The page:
Me, Frida, and the Secret of the Peacock Ring by Angela Cervantes
Genres: Middle Grade, Mytery
Maturity Level: 2
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Paloma Marquez is traveling to Mexico City, birthplace of her deceased father, for the very first time. She’s hoping that spending time in Mexico will help her unlock memories of the too-brief time they spent together.
While in Mexico, Paloma meets Lizzie and Gael, who present her with an irresistible challenge: The siblings want her to help them find a valuable ring that once belonged to beloved Mexican artist Frida Kahlo. Finding the ring means a big reward — and the thanks of all Mexico. What better way to honor her father than returning a priceless piece of jewelry that once belonged to his favorite artist!
But the brother and sister have a secret. Do they really want to return the ring, or are they after something else entirely?
Oh. My. Gosh. This book is so fun, and brilliant, and such a wonderful addition to the middle grade mystery genre!
The problem with MG mysteries is that they’re all about peppy upper-middle-class blonde girls who can do things no regular kid could do. Or dogs. I loved that this book is 100% genuine. It’s about a Latina girl going to Mexico for summer vacation, and while she’s there she just happens to get involved in a big mystery. And this mystery requires no special tricks from her, everything she does is something an average 12-year-old could do if they had the guts. Nor does she make observations like “that footprint looks exactly 2.3 hours old”. It’s done in a way that lets the reader play along without making anything too obvious.
And it’s not diverse for diversity’s sake. As you can probably tell from the title, Mexican culture (especially Mexican art) plays a pivotal role in the story. I loved that Cervantes took the time to explain Frida’s art to the reader. She doesn’t assume the kids already know the purpose of Frida’s art, but she doesn’t talk down to them or over simplify it either. I love the idea that kids can understand even the deeper meanings behind of work of art. Plus, I learned something! My only complaint would be that I could have used images of the Frida paintings described. I had to google them, which is fine, but not all kids have access to the internet 24/7.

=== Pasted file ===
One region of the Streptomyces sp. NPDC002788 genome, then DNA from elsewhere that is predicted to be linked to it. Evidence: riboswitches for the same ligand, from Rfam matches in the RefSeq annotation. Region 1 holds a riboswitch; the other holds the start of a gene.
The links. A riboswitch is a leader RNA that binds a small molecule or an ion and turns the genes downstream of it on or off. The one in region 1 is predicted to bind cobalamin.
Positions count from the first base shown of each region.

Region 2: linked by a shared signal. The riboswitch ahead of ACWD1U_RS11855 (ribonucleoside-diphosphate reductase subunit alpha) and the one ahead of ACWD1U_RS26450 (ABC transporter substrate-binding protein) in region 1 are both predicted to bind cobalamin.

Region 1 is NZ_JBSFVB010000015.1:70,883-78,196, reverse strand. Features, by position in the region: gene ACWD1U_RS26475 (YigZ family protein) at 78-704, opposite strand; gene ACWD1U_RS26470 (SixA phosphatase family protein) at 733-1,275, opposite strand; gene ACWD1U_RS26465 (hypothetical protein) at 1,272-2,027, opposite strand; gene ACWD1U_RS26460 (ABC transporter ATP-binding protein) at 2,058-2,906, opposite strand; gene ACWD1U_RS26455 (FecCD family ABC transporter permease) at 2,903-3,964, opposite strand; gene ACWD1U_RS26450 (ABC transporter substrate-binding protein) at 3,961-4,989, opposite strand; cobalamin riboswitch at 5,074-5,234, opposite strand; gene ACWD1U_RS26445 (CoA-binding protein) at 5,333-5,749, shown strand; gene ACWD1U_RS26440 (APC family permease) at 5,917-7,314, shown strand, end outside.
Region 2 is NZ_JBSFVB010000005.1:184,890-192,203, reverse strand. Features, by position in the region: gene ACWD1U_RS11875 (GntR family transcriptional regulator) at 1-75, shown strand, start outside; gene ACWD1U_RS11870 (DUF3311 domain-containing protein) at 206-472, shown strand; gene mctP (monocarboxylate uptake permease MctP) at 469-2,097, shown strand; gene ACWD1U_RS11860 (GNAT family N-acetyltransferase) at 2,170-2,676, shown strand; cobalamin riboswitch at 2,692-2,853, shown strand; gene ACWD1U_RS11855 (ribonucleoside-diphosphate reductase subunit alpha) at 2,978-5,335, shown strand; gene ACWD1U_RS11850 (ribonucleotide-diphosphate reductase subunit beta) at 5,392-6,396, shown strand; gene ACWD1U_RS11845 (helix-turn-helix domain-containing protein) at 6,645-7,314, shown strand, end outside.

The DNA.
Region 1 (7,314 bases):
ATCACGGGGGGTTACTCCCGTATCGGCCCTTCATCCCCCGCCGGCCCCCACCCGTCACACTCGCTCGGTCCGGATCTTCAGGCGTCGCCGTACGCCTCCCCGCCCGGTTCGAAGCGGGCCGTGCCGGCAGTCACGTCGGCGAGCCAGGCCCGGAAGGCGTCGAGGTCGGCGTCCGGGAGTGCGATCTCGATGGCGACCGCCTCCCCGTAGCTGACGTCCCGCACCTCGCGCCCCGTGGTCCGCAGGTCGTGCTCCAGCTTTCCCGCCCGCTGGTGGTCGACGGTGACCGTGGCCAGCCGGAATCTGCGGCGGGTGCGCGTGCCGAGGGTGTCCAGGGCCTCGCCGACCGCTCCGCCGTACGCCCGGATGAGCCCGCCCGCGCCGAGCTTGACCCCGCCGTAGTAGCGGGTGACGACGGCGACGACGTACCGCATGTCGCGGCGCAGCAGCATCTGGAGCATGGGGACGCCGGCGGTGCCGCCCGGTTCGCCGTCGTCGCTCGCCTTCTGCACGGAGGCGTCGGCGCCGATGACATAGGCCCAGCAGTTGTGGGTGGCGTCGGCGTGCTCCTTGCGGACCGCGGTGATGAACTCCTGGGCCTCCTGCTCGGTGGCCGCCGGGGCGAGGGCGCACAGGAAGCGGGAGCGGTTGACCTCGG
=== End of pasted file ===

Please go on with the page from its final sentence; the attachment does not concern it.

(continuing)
Paloma is a fantastic main character. She’s just a normal kid. She gets embarrassed by her mom, loves taking selfies, thinks that boy over there is super cute. But she also misses her dad (who died when she was a toddler), which forms a major part of her character. And she doesn’t know how to feel about her Mexican heritage. Because her mom isn’t Mexican she hasn’t been raised with it, but it makes her feel closer to her dad. So she wants to learn more, but at the same time she misses her friends and just wants to be normal. I love how much inner conflict is in this character, but it’s all done while keeping the book light.
I also want to say thank you to Cervantes for having the character not be in touch with her heritage. We don’t get that a lot in books, but I think a lot of kids can relate to that and often feel left out. I think it’s important to validate those feelings and experiences, and let them know that they can still claim their Latinx identity even if they weren’t raised speaking Spanish.
I didn’t really talk much about the plot or the mystery. I’ll just say that it is good. EXPERTLY crafted, so much fun to read, page turny, very gender non-specific. (meaning that I think boys and girls will both like it)
If you’re a librarian or teacher, I can’t recommend this book enough. It would make a great alternative to The Westing Game for a mystery genre-study with more diversity, or just have it in your library for a pleasure read. Your kids are going to LOVE it.